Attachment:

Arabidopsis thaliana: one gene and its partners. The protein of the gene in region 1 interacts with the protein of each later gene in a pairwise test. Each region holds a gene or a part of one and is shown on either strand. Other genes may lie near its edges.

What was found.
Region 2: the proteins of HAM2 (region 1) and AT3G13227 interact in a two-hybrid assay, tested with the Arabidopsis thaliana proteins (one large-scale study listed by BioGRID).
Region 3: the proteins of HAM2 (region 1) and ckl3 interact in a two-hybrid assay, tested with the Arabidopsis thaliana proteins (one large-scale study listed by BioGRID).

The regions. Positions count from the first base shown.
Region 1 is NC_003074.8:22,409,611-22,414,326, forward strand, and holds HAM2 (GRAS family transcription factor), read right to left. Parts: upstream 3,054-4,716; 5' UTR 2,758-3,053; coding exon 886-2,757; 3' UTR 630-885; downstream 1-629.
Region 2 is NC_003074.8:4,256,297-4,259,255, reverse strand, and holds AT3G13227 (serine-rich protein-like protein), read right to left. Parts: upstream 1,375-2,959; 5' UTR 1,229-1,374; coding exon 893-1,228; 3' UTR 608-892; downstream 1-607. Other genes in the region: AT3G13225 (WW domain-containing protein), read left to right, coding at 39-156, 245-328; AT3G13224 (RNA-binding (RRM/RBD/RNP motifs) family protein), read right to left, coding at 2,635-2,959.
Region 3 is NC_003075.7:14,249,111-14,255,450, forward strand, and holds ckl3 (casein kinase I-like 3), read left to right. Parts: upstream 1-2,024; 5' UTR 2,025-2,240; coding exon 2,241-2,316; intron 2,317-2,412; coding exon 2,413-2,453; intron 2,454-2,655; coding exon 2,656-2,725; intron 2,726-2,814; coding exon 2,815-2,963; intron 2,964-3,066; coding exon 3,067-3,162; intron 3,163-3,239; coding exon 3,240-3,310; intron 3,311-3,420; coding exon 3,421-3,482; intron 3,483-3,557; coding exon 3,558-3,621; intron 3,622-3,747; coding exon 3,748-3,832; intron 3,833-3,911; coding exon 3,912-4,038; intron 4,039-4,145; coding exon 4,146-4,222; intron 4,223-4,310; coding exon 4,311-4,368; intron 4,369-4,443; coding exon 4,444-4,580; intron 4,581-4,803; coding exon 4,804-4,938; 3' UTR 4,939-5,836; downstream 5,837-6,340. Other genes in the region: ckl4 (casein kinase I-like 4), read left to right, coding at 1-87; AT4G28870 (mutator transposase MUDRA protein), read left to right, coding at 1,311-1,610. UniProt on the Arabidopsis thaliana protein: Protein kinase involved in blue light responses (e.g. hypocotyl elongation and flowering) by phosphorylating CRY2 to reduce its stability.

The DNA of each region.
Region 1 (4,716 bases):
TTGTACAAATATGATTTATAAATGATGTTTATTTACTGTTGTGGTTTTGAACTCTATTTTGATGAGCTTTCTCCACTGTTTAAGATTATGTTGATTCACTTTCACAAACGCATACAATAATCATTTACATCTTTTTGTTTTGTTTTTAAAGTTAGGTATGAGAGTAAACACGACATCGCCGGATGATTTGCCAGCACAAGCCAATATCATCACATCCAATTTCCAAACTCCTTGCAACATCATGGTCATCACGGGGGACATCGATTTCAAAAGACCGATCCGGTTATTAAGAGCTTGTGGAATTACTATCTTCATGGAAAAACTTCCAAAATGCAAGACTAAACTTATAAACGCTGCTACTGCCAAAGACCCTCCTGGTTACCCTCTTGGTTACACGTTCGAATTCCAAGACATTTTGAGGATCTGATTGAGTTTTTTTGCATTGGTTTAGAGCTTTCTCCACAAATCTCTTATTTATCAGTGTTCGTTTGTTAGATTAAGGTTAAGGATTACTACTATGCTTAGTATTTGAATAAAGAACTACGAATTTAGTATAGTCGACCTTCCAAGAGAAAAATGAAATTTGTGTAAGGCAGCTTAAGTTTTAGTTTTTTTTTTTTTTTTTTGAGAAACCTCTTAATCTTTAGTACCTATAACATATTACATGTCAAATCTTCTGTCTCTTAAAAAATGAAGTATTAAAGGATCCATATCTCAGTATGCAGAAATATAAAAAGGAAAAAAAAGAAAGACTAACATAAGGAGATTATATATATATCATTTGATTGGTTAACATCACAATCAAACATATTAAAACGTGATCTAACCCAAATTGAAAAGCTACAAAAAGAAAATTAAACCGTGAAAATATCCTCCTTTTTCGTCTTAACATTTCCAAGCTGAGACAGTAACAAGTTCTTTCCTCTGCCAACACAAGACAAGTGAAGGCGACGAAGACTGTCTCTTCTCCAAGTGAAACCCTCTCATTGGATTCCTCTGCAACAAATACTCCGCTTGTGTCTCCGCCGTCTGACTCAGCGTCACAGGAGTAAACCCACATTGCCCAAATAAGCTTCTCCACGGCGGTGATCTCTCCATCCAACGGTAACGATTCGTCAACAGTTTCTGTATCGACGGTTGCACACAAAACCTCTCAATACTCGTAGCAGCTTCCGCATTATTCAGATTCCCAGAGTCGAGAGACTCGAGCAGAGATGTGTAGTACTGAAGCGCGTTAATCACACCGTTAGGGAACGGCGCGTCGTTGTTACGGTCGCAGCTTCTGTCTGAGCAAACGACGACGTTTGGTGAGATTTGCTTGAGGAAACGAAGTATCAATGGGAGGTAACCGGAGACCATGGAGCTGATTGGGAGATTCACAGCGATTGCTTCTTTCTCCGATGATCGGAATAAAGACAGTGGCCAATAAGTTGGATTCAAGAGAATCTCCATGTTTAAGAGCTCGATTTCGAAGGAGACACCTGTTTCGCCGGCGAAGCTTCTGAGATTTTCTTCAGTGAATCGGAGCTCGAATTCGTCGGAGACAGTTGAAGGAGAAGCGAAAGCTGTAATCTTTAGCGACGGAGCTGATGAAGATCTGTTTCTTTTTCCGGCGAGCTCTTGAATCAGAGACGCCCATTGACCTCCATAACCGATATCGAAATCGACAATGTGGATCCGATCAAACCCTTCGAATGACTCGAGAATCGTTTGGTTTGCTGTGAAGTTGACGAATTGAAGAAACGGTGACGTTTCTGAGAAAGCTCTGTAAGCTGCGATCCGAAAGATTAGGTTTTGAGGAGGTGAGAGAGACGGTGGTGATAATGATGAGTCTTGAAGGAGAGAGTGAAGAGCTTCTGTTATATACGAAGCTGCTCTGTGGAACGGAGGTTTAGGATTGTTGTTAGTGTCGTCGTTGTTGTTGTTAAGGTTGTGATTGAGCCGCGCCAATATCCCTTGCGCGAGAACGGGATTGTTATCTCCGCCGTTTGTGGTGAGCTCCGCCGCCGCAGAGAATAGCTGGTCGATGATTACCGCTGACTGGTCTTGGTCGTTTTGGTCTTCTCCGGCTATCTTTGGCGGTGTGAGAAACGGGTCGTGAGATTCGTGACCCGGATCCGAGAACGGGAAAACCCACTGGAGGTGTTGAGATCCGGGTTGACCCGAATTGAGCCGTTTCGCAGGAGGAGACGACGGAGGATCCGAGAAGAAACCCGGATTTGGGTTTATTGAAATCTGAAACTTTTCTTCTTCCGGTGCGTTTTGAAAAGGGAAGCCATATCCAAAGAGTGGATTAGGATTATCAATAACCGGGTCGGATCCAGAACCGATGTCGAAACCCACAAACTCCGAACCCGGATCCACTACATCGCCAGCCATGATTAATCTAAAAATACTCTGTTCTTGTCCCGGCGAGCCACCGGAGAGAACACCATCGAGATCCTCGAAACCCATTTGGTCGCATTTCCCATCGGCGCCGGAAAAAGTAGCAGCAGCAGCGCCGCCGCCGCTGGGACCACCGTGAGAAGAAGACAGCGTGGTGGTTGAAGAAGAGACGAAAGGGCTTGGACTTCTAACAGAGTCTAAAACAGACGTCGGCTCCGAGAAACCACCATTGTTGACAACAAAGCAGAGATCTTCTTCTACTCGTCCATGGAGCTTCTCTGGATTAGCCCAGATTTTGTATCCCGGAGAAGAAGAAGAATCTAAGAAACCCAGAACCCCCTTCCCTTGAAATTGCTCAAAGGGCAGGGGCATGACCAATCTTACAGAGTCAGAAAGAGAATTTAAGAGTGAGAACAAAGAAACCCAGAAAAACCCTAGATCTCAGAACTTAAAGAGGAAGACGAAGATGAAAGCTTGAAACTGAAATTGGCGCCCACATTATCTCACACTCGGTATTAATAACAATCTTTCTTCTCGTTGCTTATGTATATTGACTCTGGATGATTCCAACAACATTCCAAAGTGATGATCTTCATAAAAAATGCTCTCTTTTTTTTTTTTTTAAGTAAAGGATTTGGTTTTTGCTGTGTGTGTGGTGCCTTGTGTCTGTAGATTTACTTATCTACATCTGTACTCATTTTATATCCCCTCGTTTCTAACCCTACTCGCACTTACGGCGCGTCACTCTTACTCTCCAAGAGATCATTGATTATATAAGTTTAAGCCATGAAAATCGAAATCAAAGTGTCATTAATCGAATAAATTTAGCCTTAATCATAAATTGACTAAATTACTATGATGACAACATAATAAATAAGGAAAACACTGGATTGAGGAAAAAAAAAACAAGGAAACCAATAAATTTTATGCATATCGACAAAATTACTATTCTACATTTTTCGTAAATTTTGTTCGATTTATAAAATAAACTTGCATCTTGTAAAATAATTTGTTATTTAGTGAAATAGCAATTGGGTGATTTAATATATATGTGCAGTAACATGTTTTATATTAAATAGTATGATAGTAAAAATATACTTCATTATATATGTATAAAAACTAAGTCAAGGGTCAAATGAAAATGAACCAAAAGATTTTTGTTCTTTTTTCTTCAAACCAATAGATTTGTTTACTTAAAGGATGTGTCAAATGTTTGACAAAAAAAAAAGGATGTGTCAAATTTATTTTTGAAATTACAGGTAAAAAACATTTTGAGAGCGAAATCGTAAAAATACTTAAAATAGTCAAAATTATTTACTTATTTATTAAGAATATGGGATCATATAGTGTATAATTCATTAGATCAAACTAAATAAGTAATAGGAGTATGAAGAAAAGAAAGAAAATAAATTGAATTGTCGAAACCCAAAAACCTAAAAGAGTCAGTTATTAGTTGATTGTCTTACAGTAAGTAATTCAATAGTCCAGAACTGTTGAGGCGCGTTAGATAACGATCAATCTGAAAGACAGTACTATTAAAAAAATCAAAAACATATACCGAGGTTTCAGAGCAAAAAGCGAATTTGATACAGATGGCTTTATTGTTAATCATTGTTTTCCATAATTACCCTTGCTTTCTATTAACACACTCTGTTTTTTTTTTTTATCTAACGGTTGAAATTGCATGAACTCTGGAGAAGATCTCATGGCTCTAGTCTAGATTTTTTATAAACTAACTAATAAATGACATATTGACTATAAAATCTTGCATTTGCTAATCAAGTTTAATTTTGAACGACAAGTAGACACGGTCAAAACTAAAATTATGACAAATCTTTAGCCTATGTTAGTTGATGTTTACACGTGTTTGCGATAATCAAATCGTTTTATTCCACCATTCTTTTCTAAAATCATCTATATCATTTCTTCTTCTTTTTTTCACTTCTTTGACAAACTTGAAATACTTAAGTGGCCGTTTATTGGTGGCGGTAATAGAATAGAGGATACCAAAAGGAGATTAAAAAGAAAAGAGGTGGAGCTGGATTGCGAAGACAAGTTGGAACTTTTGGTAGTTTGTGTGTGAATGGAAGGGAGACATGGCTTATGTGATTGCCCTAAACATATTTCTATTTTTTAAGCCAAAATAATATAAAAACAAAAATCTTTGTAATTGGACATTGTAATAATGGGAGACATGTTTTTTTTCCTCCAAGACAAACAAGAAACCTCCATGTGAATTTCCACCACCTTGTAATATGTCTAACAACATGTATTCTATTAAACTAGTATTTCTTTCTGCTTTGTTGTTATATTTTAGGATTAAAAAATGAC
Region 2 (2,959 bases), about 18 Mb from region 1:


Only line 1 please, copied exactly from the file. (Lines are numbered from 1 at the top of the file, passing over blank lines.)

Arabidopsis thaliana: one gene and its partners. The protein of the gene in region 1 interacts with the protein of each later gene in a pairwise test. Each region holds a gene or a part of one and is shown on either strand. Other genes may lie near its edges.